The task this day was Salerno’s botanical garden known as the Garden of Minerva. I say “task,” because that’s what traditional sightseeing is to me. But this wasn’t as stultifying a sightseeing task as, say, a museum, cathedral, castle or Roman ruin. On the other hand, watching flowers grow is only one step removed from watching grass grow, paint dry or sitting through the start of the 2019 Cubs season. Also, taking a bit of the shine off the endeavor, Carol had armed us with a map and a bus route that would deliver us to the foot of the elevator that would then transport us atop the hill where the flowers and bushes were all blooming. (Now I do like the idea of an elevator.)
A third of the way on the bus, however, my instinctive sense of direction took over. “We just passed a sign that said Garden of Minerva,” I said to Carol. We hopped off at the next stop. “This is not the stop on the map,” Carol noted with a slight tone of resignation. And indeed, within a couple of blocks, we were profoundly lost, Carol struggling to even locate our whereabouts on the map. The experience, though, provided a teachable moment, in that street signage for automobiles does not necessarily coincide with directions for pedestrians, especially when that signage is directing traffic away from where only pedestrians might tread.
Yet, in the true spirit of the flaneur, my getting us lost led to stumbling upon Salerno’s old city, which even Carol’s research had not revealed to her. The look I got, when I pointed this out to Carol, suggested I should not make too much of that salient. We were still utterly lost, and Carol had taken to ignoring the directional signs to Minerva we were still passing by, choosing to follow the map which continued to set us off 180 degrees opposite those street signs.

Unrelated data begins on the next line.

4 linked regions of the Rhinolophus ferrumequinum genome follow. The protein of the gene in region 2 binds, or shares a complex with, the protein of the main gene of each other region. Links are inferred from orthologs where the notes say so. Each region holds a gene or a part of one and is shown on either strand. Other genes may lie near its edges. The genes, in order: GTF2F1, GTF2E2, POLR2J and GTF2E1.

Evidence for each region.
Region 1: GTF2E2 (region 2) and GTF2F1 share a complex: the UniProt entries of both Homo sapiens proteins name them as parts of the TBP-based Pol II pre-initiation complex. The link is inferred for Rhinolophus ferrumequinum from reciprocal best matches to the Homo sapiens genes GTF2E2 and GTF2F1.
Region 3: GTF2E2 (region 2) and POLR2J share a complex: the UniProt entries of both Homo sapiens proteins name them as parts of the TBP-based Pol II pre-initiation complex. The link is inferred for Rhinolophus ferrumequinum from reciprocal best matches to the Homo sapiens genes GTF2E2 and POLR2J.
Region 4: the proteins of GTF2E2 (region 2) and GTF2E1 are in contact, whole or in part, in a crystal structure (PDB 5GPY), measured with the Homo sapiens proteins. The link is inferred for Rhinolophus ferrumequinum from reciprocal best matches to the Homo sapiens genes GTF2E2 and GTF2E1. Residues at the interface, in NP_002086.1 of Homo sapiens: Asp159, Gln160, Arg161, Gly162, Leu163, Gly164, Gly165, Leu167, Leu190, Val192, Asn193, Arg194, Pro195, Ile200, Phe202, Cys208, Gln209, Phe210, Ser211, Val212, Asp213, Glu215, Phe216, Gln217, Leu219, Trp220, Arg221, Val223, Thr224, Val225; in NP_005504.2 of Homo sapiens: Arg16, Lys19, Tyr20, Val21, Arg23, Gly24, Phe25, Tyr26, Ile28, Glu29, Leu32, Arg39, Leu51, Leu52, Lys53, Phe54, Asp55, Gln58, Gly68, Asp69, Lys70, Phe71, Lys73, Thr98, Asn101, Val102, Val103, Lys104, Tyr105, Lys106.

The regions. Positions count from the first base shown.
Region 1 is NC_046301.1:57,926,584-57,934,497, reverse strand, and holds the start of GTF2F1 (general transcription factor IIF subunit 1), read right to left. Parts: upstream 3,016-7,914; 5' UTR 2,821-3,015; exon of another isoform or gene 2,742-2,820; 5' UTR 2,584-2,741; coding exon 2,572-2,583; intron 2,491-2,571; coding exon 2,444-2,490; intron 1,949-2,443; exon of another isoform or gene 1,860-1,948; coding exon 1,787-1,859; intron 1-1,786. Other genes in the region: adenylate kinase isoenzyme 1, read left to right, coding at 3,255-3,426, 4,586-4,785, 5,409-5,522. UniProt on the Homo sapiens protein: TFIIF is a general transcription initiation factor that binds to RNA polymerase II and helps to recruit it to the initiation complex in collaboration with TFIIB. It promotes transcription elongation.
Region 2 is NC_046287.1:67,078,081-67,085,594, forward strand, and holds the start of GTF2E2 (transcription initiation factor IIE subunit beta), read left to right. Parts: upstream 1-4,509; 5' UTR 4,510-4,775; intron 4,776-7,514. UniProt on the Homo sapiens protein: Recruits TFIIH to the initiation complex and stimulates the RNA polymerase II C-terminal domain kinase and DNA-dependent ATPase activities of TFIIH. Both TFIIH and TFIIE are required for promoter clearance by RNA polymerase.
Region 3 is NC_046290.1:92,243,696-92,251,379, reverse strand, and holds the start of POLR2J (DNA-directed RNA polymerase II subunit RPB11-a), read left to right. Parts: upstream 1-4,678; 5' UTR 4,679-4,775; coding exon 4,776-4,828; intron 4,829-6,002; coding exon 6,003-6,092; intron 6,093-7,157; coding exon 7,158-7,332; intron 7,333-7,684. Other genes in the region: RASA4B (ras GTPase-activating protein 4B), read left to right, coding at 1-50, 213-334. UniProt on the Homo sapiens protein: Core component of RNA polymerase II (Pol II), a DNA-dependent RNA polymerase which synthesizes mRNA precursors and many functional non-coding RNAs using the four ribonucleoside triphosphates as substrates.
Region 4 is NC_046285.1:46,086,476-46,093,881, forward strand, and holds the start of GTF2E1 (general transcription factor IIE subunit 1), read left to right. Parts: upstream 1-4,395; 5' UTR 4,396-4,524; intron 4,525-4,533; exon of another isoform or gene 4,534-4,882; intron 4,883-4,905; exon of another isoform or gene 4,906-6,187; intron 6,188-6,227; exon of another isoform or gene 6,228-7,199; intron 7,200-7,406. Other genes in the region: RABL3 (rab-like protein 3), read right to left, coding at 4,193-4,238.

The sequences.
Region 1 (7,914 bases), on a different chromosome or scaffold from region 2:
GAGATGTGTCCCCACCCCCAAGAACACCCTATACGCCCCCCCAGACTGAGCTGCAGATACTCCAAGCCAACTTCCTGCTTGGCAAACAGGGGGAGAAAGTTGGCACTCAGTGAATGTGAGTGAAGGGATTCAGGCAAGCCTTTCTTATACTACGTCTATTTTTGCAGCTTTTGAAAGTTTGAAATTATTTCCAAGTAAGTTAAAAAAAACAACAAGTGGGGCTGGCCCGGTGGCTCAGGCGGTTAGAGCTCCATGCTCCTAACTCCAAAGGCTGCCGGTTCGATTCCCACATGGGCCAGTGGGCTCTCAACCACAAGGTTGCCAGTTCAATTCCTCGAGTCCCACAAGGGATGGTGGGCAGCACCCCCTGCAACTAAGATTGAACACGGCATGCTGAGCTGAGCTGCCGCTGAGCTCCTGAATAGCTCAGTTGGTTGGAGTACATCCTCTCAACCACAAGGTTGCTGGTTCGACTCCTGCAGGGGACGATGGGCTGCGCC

The map led us directly to the elevator, after a wonderful walk through the crooked streets and alleys of the old city. Arriving later than we would have had we stayed on the bus had the unintended consequence of our arrival at the Garden of Minerva coinciding with apparently multiple class trips of post-millennial larvae that plugged the stairways and paths through the garden like a plague of frogs. Carol noted the sheer joy plastered on my face like the graffiti in Naples, and steered me to a secluded corner of the garden where I could assume the posture of the garden’s stone statuary.
My reward from Carol for maintaining my composure and not pushing a couple of the more boisterous kids over the garden’s retaining walls, was an early start to Friday’s Happy Hour along Salerno’s waterfront promenade. My reward from the travel gods for not creating an International Incident was to have us stumble upon the start of the city’s chocolate festival, something I’d always considered a figment of my fevered imagination. But there it was: stall after stall of piles of chocolate confections of every shape and description. Our purchases included a second love lock, made entirely of semi-sweet chocolate, and which we later lovingly attached to our alimentary canals.
Carol did admit that blindly bumbling and stumbling about has its ups to balance its downs, and I reaffirmed that my instinctive sense of direction must always be challenged.